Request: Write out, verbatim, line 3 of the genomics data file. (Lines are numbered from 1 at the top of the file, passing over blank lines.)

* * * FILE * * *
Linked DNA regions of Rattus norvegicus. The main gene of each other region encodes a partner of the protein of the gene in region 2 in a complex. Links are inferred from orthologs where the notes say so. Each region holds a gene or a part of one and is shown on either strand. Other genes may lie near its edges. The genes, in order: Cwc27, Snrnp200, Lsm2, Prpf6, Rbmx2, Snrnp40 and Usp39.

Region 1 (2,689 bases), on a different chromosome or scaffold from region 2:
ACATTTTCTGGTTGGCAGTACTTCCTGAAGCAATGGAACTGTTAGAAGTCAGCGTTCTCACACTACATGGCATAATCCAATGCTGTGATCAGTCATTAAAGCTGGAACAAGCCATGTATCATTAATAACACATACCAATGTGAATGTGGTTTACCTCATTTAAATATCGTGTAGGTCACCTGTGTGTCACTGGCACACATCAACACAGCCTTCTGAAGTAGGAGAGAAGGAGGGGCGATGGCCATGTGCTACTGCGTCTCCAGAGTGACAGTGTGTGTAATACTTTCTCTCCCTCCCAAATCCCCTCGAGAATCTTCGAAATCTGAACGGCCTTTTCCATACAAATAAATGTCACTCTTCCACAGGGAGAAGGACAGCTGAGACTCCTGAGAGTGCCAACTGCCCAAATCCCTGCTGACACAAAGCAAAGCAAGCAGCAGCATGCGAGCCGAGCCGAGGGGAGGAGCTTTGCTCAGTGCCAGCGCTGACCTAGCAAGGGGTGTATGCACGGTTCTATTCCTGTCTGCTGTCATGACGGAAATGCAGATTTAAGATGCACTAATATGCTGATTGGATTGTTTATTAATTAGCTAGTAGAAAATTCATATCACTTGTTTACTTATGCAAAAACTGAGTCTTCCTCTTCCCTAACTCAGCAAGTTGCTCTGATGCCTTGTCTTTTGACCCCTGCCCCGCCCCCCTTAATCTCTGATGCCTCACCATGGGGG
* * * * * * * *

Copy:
ACATTTTCTGGTTGGCAGTACTTCCTGAAGCAATGGAACTGTTAGAAGTCAGCGTTCTCACACTACATGGCATAATCCAATGCTGTGATCAGTCATTAAAGCTGGAACAAGCCATGTATCATTAATAACACATACCAATGTGAATGTGGTTTACCTCATTTAAATATCGTGTAGGTCACCTGTGTGTCACTGGCACACATCAACACAGCCTTCTGAAGTAGGAGAGAAGGAGGGGCGATGGCCATGTGCTACTGCGTCTCCAGAGTGACAGTGTGTGTAATACTTTCTCTCCCTCCCAAATCCCCTCGAGAATCTTCGAAATCTGAACGGCCTTTTCCATACAAATAAATGTCACTCTTCCACAGGGAGAAGGACAGCTGAGACTCCTGAGAGTGCCAACTGCCCAAATCCCTGCTGACACAAAGCAAAGCAAGCAGCAGCATGCGAGCCGAGCCGAGGGGAGGAGCTTTGCTCAGTGCCAGCGCTGACCTAGCAAGGGGTGTATGCACGGTTCTATTCCTGTCTGCTGTCATGACGGAAATGCAGATTTAAGATGCACTAATATGCTGATTGGATTGTTTATTAATTAGCTAGTAGAAAATTCATATCACTTGTTTACTTATGCAAAAACTGAGTCTTCCTCTTCCCTAACTCAGCAAGTTGCTCTGATGCCTTGTCTTTTGACCCCTGCCCCGCCCCCCTTAATCTCTGATGCCTCACCATGGGGG